The Cannabis Preapproval Process – It’s a Matter of Time & Money
February 11, 2021
Here is an update on the enhanced enforcement of timing requirements related to the preapproval process and the importance of adequate funding.
In limited license states, the first hurdle to obtain a cannabis license is to submit a complex and detailed licensing application to state regulators. Submitting a competitive cannabis application requires a significant investment of human resources and hundreds of thousands of dollars. After scrupulously evaluating all submitted applications, state regulators announce the winners of conditional licenses or pre-approvals who then have a relatively short period of time, typically 12 to 18 months, to comply with regulations, pass inspection, and commence operations. If conditional licensees have issues satisfying the regulations to become operational, they must request an extension, which requires that conditional licensees show good faith progress to becoming operational. Historically, conditional licensees seek extensions on or near the operational deadline, and state regulators have granted those extensions.
Recently, state regulators have been more selective in allowing extensions. Some states specifically provide that requests for extensions that are submitted on or near the operational deadline will not be considered. In addition to requiring that requests for extensions be submitted to allow ample time for careful evaluation, state regulators are requiring more documentation evidencing the efforts that conditional licensees have taken and the obstacles that have prevented them from being able to commence operations in a timely manner. At least one state has informed conditional licensees that applications for transfer of ownership will not be approved unless and until operational inspections have been passed, which means that a proposed sale of a conditional license will not be approved.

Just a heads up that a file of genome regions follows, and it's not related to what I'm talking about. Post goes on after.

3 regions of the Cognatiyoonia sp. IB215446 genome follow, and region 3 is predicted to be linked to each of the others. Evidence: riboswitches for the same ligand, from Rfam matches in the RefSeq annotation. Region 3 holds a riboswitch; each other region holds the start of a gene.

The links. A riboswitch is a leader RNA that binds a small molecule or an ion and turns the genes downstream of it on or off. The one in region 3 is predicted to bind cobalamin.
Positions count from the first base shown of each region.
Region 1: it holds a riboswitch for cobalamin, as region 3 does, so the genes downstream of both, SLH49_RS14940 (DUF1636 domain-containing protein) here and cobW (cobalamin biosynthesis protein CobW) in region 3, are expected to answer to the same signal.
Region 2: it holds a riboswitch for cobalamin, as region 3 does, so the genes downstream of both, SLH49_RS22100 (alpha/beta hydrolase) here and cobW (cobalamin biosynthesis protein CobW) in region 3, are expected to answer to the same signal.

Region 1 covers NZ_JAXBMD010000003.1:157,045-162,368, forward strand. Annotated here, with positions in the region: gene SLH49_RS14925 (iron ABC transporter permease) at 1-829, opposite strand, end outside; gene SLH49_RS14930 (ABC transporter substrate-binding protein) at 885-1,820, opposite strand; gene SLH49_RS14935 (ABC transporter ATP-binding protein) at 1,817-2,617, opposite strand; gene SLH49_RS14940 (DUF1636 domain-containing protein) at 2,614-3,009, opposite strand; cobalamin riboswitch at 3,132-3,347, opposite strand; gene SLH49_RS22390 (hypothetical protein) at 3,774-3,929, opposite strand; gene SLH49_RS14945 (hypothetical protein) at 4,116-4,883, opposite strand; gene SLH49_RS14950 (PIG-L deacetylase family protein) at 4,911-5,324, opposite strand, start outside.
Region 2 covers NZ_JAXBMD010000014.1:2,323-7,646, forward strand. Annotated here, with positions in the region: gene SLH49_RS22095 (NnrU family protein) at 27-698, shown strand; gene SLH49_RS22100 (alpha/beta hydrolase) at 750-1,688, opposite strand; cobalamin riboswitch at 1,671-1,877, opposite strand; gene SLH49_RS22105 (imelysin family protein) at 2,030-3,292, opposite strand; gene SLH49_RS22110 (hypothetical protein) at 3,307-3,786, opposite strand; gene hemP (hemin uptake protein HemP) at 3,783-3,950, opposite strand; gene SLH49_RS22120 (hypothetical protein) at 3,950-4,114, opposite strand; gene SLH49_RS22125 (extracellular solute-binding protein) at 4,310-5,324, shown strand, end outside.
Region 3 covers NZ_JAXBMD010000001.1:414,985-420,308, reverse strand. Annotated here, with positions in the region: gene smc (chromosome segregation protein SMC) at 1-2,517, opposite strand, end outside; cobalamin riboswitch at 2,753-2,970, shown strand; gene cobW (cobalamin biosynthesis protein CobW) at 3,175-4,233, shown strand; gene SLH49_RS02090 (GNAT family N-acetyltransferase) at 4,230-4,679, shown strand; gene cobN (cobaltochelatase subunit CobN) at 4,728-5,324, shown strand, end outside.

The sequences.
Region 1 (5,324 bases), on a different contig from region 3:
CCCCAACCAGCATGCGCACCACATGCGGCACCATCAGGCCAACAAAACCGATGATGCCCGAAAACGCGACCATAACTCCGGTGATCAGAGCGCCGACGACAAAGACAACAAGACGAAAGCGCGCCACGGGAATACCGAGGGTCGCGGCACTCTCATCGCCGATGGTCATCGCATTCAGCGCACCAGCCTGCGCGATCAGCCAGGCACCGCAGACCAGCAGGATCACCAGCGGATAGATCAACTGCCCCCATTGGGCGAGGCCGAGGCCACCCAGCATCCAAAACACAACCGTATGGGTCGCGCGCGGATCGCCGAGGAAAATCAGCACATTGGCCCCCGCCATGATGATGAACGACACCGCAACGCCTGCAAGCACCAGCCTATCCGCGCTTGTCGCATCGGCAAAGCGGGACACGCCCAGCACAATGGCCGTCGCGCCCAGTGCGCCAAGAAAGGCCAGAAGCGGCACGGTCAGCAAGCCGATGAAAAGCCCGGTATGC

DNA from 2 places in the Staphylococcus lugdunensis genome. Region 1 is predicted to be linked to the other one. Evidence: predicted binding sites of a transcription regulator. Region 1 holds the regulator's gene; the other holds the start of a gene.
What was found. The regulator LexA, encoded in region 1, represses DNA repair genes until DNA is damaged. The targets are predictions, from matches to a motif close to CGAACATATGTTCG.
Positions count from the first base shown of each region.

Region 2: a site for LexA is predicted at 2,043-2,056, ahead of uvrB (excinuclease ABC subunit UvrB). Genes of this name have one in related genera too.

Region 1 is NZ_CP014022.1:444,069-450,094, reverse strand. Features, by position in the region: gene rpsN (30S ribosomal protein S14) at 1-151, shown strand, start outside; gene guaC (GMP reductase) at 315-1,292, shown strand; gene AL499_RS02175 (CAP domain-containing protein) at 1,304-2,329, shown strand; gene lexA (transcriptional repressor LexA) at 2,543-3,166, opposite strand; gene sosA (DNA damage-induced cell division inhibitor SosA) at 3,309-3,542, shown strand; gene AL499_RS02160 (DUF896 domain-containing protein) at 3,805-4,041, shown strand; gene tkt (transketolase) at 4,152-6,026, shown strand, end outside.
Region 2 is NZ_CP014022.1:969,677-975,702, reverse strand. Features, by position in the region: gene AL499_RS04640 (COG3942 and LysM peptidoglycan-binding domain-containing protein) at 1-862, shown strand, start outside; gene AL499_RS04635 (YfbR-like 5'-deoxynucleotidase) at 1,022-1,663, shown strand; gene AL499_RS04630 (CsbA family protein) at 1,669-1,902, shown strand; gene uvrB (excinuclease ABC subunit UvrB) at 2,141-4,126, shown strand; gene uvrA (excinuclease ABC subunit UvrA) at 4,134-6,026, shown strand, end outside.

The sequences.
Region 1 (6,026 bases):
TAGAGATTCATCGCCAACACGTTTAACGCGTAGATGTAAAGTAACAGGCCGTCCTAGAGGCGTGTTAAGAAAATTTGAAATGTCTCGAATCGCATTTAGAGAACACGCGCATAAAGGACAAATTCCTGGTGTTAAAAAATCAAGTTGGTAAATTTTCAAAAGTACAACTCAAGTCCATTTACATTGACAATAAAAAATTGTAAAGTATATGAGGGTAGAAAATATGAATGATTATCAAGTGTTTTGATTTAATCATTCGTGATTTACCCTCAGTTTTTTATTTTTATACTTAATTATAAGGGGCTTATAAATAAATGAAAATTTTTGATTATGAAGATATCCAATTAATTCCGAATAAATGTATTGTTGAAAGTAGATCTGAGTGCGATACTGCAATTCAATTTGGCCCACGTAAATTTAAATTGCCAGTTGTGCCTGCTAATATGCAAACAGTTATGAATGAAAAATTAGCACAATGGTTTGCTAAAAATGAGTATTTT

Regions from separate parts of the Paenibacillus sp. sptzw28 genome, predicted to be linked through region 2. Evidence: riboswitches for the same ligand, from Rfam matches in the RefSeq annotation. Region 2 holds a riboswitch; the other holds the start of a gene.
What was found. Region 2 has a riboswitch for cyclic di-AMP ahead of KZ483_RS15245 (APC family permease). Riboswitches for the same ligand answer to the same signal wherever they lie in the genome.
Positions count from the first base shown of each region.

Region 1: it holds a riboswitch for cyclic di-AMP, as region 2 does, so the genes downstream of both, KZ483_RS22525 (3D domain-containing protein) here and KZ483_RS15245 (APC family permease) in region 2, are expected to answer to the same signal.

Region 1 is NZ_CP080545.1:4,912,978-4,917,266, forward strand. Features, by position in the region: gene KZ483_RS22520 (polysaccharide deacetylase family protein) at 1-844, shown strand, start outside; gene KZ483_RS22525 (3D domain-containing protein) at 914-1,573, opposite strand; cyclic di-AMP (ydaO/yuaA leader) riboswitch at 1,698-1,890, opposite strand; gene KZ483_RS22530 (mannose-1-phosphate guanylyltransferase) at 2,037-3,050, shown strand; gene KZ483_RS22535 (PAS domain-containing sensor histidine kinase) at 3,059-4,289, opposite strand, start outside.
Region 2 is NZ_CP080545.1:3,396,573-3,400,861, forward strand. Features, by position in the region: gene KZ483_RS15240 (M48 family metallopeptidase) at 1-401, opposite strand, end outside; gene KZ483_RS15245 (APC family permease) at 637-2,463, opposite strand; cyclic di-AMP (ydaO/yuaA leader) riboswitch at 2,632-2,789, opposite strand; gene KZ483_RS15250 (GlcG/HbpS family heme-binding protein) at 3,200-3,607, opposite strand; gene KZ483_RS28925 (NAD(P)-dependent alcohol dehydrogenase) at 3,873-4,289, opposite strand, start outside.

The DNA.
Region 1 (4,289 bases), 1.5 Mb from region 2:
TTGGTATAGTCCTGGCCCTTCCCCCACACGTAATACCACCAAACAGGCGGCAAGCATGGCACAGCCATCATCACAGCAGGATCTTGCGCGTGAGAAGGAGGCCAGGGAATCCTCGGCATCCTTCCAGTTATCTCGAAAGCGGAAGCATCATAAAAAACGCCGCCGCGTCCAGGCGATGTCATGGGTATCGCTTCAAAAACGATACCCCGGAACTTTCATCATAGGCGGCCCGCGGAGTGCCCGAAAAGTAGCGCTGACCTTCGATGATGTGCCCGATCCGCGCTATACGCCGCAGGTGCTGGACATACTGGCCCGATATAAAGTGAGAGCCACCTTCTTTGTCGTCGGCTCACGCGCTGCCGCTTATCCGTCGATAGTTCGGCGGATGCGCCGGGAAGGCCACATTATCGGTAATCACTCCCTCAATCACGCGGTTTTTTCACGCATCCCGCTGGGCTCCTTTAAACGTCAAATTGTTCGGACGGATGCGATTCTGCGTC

Capital Is King (and Required)
The lack of access to capital is typically the reason that conditional licensees are delayed in becoming operational. Historically, this has not been an issue as state regulators have granted extensions as a matter of routine or would approve applications for transfer of ownership allowing the sale of conditional licenses. With states becoming more discerning in granting extensions and/or not allowing transfers of ownership in conditional licensees and in light of the significant investment required to submit a competitive application, would-be applicants need to carefully consider their ability to pass operational inspections within 12 -18 months of the conditional licenses being awarded including, but not limited to, their ability to access the needed capital.
We’ll continue to monitor developments in the cannabis industry, including licensing procedures and issues related to funding. Contact us if you have any questions.